Last Monday we discovered that the Hilton’s website was affected by a flaw that allowed for anyone that had an Honors account to hack into another account by just guessing a 9-digit number.
The attackers could enumerate Hilton Honors account numbers using the company’s Web site, which relies on a PIN reset page that could be used the validity of any attempt for 9-digit number.
To better analyze the event, we must consider that lately Hilton was warning its users that they were obligated to change their login password, an operation that will be mandatory starting at 1 of April 2015.
The popular investigator Brian Krebs was the first to public disclosed the vulnerability discovered by Brandon Potter and JB Snyder, technical security consultant and founder at security firm Bancsec.
“The vulnerability was uncovered by Brandon Potter and JB Snyder, technical security consultant and founder, respectively, at security consulting and testing firm Bancsec. The two found that once they’d logged into a Hilton Honors account, they could hijack any other account just by knowing its account number. All it took was a small amount of changing the site’s HTML content and then reloading the page.” wrote Krebs in a blog post.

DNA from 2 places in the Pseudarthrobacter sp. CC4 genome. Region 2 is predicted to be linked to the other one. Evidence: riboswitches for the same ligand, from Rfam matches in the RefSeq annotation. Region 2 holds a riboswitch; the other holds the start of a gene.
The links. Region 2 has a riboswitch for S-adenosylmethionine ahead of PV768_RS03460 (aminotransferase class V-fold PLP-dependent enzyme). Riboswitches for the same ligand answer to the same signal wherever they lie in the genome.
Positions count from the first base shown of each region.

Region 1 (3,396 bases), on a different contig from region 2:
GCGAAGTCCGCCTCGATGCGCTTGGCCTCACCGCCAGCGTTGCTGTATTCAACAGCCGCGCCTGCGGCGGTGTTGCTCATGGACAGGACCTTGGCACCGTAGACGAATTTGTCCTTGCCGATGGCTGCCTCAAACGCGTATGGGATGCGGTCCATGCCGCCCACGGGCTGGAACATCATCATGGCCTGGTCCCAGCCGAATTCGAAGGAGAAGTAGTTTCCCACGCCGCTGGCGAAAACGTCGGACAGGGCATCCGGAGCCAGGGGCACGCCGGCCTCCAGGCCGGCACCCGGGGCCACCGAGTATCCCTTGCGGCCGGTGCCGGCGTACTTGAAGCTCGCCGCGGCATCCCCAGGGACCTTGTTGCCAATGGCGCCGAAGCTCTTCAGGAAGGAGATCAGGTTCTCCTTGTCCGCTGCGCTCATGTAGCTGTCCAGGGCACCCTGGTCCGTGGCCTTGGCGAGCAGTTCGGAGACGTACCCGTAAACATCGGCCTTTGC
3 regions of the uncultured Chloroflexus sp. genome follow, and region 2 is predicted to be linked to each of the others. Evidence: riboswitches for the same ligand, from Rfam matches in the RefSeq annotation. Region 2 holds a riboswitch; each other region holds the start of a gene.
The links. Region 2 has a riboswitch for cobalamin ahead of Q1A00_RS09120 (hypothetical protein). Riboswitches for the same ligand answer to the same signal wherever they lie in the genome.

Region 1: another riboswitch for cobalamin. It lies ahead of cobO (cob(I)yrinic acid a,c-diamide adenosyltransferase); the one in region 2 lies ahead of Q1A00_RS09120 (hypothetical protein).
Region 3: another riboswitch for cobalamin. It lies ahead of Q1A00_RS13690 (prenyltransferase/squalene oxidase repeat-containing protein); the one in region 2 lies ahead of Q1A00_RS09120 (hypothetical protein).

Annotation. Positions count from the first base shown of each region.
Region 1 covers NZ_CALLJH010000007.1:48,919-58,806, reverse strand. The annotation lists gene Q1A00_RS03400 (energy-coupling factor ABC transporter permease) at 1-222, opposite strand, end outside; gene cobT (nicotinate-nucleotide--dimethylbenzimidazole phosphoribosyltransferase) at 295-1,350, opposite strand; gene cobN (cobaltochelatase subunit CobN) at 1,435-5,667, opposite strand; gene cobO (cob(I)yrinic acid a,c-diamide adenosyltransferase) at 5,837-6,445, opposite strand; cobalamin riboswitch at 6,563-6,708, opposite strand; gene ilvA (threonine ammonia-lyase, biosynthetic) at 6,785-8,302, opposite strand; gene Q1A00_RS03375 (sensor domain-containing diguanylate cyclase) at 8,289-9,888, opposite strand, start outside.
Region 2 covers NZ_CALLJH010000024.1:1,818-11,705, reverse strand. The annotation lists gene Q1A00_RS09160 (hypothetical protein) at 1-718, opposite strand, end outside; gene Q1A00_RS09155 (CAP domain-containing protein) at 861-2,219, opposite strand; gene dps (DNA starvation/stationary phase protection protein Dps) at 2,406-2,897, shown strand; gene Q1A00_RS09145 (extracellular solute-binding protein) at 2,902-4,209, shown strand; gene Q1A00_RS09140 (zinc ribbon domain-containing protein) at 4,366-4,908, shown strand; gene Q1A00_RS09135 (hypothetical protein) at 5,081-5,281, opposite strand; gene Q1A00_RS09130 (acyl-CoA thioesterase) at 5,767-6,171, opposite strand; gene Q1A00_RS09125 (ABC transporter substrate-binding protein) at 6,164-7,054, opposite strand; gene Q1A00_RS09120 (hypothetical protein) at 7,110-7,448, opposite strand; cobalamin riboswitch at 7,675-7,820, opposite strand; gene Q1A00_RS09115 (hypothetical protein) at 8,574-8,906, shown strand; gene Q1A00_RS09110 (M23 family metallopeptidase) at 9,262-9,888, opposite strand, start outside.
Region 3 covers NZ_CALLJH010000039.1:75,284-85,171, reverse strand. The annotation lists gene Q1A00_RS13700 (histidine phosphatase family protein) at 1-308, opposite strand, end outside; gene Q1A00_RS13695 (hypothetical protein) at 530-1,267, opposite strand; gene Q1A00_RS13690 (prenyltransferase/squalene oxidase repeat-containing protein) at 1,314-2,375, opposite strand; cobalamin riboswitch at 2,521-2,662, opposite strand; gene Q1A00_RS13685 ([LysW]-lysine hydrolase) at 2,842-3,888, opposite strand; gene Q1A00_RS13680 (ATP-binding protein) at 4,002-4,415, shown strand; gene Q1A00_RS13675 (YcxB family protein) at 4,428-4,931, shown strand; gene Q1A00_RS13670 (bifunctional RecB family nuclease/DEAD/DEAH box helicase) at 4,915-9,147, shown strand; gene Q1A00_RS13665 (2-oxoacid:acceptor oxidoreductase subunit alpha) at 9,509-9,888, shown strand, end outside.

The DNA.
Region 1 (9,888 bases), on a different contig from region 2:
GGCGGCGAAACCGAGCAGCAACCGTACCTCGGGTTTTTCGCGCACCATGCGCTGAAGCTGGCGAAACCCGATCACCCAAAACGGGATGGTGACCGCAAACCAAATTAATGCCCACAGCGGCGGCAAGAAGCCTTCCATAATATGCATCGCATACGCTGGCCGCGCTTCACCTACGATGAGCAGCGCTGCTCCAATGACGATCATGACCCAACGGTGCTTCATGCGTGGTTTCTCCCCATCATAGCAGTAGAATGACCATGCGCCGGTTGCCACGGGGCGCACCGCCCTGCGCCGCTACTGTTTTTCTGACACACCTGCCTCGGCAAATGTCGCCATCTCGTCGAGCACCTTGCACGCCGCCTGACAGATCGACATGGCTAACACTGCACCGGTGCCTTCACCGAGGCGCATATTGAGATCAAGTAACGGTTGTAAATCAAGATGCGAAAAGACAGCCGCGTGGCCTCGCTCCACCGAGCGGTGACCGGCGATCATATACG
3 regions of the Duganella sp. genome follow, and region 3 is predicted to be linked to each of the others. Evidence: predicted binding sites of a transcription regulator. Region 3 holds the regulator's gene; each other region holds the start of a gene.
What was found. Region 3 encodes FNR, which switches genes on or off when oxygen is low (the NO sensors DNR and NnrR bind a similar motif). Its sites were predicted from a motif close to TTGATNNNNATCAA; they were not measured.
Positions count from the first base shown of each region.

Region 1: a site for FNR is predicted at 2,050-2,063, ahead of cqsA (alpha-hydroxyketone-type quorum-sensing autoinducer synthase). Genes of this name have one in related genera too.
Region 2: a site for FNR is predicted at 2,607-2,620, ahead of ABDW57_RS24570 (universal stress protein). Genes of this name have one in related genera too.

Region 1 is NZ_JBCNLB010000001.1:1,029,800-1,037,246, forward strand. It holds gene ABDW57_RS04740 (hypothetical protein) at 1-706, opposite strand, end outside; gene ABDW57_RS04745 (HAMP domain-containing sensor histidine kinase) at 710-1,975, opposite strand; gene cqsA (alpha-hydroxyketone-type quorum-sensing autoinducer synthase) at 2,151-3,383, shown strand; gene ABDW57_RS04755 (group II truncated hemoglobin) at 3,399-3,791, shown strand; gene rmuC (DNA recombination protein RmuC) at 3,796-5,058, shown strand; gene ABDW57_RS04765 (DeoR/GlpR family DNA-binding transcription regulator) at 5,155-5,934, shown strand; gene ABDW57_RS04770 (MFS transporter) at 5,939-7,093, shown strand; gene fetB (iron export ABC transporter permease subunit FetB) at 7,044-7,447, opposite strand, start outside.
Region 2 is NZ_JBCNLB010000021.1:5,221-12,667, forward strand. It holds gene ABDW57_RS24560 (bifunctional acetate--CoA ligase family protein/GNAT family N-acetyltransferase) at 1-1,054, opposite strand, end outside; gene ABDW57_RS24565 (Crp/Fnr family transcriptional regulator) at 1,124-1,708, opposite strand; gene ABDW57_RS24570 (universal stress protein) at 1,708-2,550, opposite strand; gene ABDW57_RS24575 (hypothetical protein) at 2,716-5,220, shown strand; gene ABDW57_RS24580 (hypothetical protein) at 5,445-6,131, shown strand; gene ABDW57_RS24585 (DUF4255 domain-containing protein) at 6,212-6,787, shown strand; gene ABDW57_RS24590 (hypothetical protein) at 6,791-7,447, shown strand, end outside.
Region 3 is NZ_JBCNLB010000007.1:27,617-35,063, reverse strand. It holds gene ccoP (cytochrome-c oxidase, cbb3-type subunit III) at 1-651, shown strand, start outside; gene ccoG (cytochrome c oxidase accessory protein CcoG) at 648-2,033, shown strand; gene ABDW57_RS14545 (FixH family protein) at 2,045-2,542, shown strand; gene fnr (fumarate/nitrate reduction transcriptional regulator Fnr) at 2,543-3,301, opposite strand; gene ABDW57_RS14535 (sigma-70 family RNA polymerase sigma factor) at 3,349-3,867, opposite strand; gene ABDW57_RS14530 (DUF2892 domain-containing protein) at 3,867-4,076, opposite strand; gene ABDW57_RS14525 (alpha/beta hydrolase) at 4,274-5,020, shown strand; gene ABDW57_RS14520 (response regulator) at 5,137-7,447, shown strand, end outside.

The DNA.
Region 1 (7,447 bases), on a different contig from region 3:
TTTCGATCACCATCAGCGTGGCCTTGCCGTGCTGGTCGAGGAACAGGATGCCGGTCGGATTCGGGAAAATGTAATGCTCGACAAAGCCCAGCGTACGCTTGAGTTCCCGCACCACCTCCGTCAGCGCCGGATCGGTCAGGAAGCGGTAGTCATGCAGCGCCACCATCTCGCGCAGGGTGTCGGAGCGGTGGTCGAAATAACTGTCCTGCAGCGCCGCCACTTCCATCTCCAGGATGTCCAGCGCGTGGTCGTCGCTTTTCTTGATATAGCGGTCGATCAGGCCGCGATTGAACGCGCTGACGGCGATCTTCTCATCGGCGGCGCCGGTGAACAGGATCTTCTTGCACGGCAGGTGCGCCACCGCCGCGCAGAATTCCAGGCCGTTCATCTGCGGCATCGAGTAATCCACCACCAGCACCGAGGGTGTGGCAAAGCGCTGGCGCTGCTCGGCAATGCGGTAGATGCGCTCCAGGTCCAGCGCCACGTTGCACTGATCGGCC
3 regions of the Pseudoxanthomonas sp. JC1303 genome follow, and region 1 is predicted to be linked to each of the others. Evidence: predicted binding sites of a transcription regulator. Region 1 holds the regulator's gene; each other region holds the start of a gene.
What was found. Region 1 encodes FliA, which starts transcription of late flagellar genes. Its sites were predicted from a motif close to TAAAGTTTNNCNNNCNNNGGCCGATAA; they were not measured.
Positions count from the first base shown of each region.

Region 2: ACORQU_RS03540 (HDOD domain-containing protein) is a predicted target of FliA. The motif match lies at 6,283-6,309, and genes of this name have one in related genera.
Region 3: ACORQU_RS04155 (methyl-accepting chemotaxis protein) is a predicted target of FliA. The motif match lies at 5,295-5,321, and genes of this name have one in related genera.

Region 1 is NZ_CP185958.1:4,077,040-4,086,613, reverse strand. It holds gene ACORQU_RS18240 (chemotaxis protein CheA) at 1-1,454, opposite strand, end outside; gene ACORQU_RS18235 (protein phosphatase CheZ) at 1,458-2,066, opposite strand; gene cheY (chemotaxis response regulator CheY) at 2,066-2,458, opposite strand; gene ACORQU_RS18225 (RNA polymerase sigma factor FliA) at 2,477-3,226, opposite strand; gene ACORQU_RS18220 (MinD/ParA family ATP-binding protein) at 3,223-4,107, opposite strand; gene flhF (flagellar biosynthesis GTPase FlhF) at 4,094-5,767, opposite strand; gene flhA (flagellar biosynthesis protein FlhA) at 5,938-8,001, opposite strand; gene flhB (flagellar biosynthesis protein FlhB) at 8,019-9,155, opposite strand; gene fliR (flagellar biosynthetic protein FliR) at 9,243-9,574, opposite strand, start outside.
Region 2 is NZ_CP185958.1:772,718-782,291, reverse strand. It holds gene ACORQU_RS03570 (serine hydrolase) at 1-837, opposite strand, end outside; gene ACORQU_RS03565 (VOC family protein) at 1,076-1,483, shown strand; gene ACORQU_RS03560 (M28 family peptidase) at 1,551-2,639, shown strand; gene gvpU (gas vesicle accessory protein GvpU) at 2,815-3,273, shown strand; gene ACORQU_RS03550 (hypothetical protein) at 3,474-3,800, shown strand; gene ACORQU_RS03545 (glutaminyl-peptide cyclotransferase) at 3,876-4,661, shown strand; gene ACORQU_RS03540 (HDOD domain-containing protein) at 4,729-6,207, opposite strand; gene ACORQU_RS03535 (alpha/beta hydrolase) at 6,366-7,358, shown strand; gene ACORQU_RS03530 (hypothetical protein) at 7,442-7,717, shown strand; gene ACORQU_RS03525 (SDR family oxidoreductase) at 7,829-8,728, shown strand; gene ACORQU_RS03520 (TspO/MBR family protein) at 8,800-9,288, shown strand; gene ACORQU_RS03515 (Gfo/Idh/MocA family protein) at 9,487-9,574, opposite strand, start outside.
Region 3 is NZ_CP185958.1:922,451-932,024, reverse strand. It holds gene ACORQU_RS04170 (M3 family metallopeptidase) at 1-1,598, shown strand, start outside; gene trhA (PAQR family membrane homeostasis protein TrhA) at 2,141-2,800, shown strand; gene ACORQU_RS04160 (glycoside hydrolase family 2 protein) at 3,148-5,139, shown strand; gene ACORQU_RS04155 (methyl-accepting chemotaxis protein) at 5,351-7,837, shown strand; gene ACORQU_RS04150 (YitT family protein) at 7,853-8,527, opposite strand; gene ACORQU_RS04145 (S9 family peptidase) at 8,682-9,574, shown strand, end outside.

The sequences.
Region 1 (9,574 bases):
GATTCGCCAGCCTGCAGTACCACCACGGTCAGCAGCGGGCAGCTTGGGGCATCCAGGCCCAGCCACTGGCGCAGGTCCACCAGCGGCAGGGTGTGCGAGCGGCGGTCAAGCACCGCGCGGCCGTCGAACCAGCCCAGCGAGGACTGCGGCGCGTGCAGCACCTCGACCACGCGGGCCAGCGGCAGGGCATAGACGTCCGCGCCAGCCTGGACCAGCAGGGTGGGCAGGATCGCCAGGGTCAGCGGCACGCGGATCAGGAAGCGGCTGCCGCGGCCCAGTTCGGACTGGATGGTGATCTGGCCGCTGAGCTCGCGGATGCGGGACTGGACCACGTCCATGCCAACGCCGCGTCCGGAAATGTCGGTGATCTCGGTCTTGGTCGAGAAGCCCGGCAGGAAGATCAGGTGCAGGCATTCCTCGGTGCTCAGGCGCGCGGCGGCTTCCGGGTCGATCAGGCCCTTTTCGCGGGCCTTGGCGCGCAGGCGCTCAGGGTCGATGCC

The experts discovered that any authenticated users could impersonate any another account by knowing its account number.
” changing the account password; viewing past and upcoming travel; redeeming Hilton Honors points for travel or hotel reservations worldwide; or having the points sent as cash to prepaid credit cards or transferred to other Hilton Honors accounts.” reported Krebs.
Besides the mentioned above, this flaw also exposed customer’s personal information, including email address, physical address and the last 4 digits of the saved credit card.
In the meanwhile, the flaw was fixed and there is no more news about it, but Krebs verified it with the support of the researchers using his personal account.
Hilton issued an official statement confirming the presence of the vulnerability:
“Hilton Worldwide recently confirmed a vulnerability on a section of our Hilton HHonors website, and we took immediate action to remediate the vulnerability,” reads a statement from the company. “As always, we encourage Hilton HHonors members to review their accounts and update their online passwords regularly as a precaution. Hilton Worldwide takes information security very seriously and we are committed to safeguarding our guests’ personal information.”
The researchers explained that the Hilton website was affected by a CSRF (cross-site request forgery) vulnerability that could be exploited by attackers to take over a victim’s account and impersonate it. In the case of Hilton website the situation was more serious because the company didn’t require logged-in users that want to change their password to provide the current one, making the flaw “open” to everyone to exploit it.
One of the experts criticized the low level of security implemented by the Hilton to protect personal information of its customers.
If they have so much personal information on people, they should be required to do Web application testing before publishing changes to the internet,” Snyder said. “Especially if they have millions of users like I’m sure they do.”
About the Author Elsio Pinto
(Security Affairs – Hilton, hacking)